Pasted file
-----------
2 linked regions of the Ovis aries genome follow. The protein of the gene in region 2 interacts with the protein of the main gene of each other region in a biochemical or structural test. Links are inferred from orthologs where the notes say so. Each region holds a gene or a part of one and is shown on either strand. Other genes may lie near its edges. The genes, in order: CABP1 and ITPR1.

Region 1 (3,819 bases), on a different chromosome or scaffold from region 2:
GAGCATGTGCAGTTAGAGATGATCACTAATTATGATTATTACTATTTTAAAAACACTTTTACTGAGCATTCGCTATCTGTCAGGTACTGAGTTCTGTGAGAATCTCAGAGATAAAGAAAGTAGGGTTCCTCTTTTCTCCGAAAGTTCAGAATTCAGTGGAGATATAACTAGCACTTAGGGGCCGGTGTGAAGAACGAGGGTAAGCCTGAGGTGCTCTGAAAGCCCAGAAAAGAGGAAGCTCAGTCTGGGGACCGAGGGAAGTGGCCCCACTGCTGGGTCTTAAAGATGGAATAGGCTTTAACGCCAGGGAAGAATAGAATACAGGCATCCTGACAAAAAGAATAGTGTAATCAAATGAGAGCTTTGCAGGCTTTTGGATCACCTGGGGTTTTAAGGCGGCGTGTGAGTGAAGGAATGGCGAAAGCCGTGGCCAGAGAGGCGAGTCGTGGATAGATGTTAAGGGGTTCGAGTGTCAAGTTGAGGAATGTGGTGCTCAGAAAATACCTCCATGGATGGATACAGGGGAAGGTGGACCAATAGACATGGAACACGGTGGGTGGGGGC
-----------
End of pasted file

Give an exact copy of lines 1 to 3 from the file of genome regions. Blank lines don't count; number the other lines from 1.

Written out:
2 linked regions of the Ovis aries genome follow. The protein of the gene in region 2 interacts with the protein of the main gene of each other region in a biochemical or structural test. Links are inferred from orthologs where the notes say so. Each region holds a gene or a part of one and is shown on either strand. Other genes may lie near its edges. The genes, in order: CABP1 and ITPR1.

Region 1 (3,819 bases), on a different chromosome or scaffold from region 2:
GAGCATGTGCAGTTAGAGATGATCACTAATTATGATTATTACTATTTTAAAAACACTTTTACTGAGCATTCGCTATCTGTCAGGTACTGAGTTCTGTGAGAATCTCAGAGATAAAGAAAGTAGGGTTCCTCTTTTCTCCGAAAGTTCAGAATTCAGTGGAGATATAACTAGCACTTAGGGGCCGGTGTGAAGAACGAGGGTAAGCCTGAGGTGCTCTGAAAGCCCAGAAAAGAGGAAGCTCAGTCTGGGGACCGAGGGAAGTGGCCCCACTGCTGGGTCTTAAAGATGGAATAGGCTTTAACGCCAGGGAAGAATAGAATACAGGCATCCTGACAAAAAGAATAGTGTAATCAAATGAGAGCTTTGCAGGCTTTTGGATCACCTGGGGTTTTAAGGCGGCGTGTGAGTGAAGGAATGGCGAAAGCCGTGGCCAGAGAGGCGAGTCGTGGATAGATGTTAAGGGGTTCGAGTGTCAAGTTGAGGAATGTGGTGCTCAGAAAATACCTCCATGGATGGATACAGGGGAAGGTGGACCAATAGACATGGAACACGGTGGGTGGGGGC